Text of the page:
Throughout our country today, the natural environment is being destroyed through hydraulic fracturing operations, mountaintop removal mining, our individual and collection actions that contribute to our climate crisis, and a host of other issues.
The natural world needs our voice more than ever. Will the Sierra Club be courageous enough to stand up once more and be that voice for our natural world? Are we up to the challenge?
We think that the dissenting opinion of Justice William O. Douglas, in Sierra Club v. Morton, foretold the future that lies in front of us today. Below is an excerpt from his dissenting opinion:

“The critical question of "standing" would be simplified and also put neatly in focus if we fashioned a federal rule that allowed environmental issues to be litigated before federal agencies or federal courts in the name of the inanimate object about to be despoiled, defaced, or invaded by roads and bulldozers and where injury is the subject of public outrage. Contemporary public concern for protecting nature's ecological equilibrium should lead to the conferral of standing upon environmental objects to sue for their own preservation. This suit would therefore be more properly labeled as Mineral King v. Morton.”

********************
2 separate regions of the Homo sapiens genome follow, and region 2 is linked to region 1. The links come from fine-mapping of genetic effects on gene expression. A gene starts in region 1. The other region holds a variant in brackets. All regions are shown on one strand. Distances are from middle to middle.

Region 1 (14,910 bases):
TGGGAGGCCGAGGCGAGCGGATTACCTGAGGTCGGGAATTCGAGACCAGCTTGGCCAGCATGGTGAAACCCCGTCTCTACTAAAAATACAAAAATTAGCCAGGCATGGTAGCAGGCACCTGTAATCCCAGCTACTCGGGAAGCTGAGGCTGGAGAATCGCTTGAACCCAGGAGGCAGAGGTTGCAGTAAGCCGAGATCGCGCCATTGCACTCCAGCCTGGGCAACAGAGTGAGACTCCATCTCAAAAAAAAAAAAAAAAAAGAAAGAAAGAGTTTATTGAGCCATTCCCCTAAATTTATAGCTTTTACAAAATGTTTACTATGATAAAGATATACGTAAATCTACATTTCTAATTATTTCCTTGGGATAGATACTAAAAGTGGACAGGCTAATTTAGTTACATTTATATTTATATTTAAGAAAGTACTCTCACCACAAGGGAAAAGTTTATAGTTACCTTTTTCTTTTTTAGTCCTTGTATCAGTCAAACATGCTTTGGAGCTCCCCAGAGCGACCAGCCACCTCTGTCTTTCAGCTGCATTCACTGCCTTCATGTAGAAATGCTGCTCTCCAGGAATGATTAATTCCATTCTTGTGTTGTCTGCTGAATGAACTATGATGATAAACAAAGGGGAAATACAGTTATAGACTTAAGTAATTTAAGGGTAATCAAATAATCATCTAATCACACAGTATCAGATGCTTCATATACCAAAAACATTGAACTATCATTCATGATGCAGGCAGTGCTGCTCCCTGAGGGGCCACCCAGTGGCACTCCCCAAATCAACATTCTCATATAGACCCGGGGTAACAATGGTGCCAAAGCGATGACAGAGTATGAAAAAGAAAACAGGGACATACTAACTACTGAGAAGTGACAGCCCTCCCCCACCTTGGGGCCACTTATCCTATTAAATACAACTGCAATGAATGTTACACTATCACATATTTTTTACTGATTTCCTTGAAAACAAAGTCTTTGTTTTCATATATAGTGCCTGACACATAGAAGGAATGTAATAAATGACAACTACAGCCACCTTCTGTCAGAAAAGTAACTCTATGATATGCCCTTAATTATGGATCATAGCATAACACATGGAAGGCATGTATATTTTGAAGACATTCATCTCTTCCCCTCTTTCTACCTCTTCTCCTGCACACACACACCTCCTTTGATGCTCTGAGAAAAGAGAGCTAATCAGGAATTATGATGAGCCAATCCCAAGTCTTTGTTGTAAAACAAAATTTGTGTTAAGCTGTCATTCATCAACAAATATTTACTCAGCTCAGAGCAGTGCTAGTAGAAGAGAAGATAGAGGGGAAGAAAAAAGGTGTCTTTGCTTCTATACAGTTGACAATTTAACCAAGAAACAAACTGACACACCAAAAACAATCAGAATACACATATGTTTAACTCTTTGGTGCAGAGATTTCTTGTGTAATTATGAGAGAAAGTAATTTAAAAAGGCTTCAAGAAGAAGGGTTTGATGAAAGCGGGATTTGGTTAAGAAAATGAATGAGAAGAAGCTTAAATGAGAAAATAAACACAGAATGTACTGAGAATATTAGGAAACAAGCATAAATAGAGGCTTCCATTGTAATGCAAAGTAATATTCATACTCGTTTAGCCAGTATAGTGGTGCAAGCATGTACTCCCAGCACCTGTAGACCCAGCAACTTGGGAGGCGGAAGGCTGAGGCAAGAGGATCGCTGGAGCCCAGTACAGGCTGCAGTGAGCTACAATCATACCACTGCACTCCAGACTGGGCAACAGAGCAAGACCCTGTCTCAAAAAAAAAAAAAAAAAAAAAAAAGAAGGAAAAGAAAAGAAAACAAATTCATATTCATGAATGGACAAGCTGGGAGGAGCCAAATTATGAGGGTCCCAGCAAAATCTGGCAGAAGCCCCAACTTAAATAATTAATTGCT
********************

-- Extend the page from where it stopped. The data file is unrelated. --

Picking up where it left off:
“Inanimate objects are sometimes parties in litigation. A ship has a legal personality, a fiction found useful for maritime purposes. The corporation sole - a creature of ecclesiastical law - is an acceptable adversary and large fortunes ride on its cases. The ordinary corporation is a "person" for purposes of the adjudicatory processes, whether it represents proprietary, spiritual, aesthetic, or charitable causes.”